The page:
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U.S. high court upholds voter photo I.D.

Monday's ruling gives a green light to aggressive antifraud efforts often favored by the GOP.

By Staff writer of The Christian Science Monitor / April 29, 2008

Upheld: Indiana solicitor general Thomas Fisher talked to reporters outside the Supreme Court in January after a hearing on the state's voter ID law.

Evan Vucci/AP/file


Requiring prospective voters to present a photo ID before casting a ballot does not violate the right to vote.

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In a 6-to-3 decision announced on Monday, the US Supreme Court upheld a 2005 Indiana law that requires voters to show government-issued photo identification before voting.

The opinion is important because it helps set a standard for the upcoming 2008 elections in November and it gives a green light to the kind of aggressive antifraud efforts favored by many Republicans. Opponents said the Indiana photo ID law is among the toughest in the nation and argued that it will discourage some voters – particularly those who are elderly, disabled, poor, or minority – from participating in the elections.

Democratic officials went even further. They complained that the law was a thinly veiled attempt to suppress Democratic voter turnout in Indiana.

In upholding the law, the majority justices said the burdens of the voter ID requirement did not amount to a constitutional violation.

"On the basis of the record that has been made in this litigation, we cannot conclude that the statute imposes excessively burdensome requirements on any class of voters," writes Justice John Paul Stevens, in an opinion joined by Chief Justice John Roberts and Justice Anthony Kennedy. Three other justices concurred in the judgment, providing the Stevens opinion the necessary majority.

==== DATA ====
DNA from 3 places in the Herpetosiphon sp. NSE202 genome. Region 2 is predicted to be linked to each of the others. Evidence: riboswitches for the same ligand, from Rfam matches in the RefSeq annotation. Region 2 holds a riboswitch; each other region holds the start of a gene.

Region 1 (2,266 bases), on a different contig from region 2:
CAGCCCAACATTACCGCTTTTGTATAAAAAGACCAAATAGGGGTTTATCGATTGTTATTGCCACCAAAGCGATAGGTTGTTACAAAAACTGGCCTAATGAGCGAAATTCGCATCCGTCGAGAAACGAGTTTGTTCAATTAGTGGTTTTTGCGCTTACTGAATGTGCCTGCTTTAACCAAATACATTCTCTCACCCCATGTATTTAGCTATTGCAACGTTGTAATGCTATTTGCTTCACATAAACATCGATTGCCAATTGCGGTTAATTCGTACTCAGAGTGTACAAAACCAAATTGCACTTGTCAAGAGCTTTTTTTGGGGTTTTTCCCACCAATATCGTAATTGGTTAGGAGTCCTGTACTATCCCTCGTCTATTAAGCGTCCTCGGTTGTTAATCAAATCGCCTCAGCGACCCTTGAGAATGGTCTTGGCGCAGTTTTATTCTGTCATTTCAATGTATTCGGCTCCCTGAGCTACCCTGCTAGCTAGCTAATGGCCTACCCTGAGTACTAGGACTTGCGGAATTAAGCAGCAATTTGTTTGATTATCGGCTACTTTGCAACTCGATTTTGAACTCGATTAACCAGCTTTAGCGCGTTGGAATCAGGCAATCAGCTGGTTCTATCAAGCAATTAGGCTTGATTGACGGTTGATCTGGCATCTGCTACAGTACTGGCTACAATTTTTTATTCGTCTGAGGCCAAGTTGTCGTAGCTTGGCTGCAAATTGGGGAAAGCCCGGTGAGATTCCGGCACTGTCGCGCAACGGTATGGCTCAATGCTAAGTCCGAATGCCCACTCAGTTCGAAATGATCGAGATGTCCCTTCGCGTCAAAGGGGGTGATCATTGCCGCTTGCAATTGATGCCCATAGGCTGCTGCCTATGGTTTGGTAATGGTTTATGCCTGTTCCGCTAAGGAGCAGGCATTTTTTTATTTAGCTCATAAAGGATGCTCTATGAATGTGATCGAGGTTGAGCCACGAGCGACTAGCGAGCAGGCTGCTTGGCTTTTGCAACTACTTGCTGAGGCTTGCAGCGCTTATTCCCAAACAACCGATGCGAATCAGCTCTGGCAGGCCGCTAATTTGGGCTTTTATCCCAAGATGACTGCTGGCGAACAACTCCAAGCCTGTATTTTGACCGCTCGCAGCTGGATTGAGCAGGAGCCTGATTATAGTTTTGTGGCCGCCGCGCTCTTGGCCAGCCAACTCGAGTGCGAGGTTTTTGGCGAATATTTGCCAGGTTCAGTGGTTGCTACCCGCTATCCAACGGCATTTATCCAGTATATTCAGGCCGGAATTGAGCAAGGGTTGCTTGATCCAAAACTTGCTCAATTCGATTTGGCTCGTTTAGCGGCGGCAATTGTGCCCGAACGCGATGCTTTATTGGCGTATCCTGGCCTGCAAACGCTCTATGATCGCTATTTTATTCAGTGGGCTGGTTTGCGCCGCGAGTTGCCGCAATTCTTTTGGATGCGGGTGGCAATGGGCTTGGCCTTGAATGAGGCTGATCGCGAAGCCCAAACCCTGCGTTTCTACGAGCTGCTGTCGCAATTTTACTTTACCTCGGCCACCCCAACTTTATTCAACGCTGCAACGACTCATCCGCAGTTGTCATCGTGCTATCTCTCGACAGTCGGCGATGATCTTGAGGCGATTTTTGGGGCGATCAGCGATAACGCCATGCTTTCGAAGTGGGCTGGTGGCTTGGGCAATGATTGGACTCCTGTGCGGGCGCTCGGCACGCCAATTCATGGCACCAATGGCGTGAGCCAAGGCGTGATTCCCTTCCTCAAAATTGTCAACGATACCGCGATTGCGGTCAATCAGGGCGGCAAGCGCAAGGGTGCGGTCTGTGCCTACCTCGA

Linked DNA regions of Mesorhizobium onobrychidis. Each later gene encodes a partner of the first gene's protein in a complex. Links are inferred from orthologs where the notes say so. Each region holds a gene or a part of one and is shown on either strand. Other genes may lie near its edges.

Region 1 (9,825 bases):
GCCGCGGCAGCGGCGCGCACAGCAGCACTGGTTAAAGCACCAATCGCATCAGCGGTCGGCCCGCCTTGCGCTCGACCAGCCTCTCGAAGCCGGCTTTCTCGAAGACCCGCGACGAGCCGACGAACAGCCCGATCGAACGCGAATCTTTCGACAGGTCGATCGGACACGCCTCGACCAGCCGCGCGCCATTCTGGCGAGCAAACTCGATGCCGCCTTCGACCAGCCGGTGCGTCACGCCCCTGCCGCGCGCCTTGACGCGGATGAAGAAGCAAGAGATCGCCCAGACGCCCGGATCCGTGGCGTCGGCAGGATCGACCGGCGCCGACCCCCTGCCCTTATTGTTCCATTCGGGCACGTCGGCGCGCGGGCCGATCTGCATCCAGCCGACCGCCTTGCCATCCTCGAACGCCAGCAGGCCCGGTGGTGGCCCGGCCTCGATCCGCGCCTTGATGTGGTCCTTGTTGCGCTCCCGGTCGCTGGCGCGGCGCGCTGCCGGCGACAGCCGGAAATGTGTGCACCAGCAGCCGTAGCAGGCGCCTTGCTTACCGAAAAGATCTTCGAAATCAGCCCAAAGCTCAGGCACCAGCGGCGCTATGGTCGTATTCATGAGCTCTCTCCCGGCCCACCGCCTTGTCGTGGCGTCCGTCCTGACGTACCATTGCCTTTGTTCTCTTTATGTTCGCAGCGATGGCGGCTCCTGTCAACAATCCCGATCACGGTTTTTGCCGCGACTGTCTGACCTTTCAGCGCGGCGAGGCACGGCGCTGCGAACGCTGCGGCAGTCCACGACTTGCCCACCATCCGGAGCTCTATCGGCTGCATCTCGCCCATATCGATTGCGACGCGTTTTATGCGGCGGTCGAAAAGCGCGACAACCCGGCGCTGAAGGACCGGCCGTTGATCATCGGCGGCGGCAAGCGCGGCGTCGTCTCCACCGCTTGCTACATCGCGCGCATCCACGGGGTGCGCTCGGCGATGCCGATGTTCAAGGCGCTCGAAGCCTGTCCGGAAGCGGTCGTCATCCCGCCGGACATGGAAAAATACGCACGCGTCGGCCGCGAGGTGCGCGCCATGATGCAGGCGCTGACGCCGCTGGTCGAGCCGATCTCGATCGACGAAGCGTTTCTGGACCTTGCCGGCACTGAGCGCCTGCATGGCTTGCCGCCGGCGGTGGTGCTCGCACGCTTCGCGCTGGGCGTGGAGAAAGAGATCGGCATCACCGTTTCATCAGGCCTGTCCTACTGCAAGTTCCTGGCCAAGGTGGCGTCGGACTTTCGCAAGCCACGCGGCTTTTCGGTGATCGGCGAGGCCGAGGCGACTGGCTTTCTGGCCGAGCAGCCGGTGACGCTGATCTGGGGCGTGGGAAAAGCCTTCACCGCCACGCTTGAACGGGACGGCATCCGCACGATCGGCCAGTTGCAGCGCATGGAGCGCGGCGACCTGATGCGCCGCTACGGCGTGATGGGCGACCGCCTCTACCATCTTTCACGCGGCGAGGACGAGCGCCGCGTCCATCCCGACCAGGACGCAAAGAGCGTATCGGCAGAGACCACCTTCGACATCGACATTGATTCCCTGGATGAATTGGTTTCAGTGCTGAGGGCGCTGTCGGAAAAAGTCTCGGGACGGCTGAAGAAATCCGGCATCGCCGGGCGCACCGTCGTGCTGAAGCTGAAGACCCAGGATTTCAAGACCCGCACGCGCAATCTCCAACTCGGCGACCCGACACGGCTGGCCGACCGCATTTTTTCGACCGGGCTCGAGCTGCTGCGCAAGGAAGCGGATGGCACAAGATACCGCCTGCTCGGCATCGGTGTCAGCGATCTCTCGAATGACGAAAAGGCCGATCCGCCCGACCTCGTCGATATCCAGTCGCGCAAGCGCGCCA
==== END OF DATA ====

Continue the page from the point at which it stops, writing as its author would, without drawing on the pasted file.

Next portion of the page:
"This is a huge victory for defenders of such laws, and the effect of the loss for critics will begin to be felt next week when Indiana holds its presidential primary using the voter ID law the court just upheld," says Nathaniel Persily, an election law expert and professor at Columbia Law School.

Former Federal Election Commission Chairman Brad Smith said the court recognized that "not every minor burden on voting constitutes disenfranchisement." He added, "Plaintiffs failed to produce a single person actually prevented from voting by Indiana's law, and the court rightly demanded evidence of real disenfranchisement before limiting the states' ability to ask for what most Americans see as a common sense requirement – that voters present a photo ID at the polls."

Critics of the law expressed disappointment with the decision. "The Supreme Court has abdicated its role as the defender of our democracy," says Kathryn Kolbert, president of the advocacy group, People For the American Way.

"The justices should clear a path to the ballot box for voters, not help block the way," Ms. Kolbert says. "The justices are letting politicians erect barricades against some groups of voters – and that's absolutely unacceptable."

Justice Antonin Scalia concurred in the judgment, but wrote separately in opposition to Justice Stevens's approach of weighing whether the Indiana measure imposed a special burden on some voters. Justices Clarence Thomas and Samuel Alito joined Justice Scalia's concurrence.

"Weighing the burden of a nondiscriminatory voting law upon each voter and concomitantly requiring exceptions for vulnerable voters would effectively turn back decades of equal-protection jurisprudence," Scalia writes.

"A voter complaining about such a law's effect on him has no valid equal-protection claim because, without proof of discriminatory intent, a generally applicable law with disparate impact is not unconstitutional," he writes.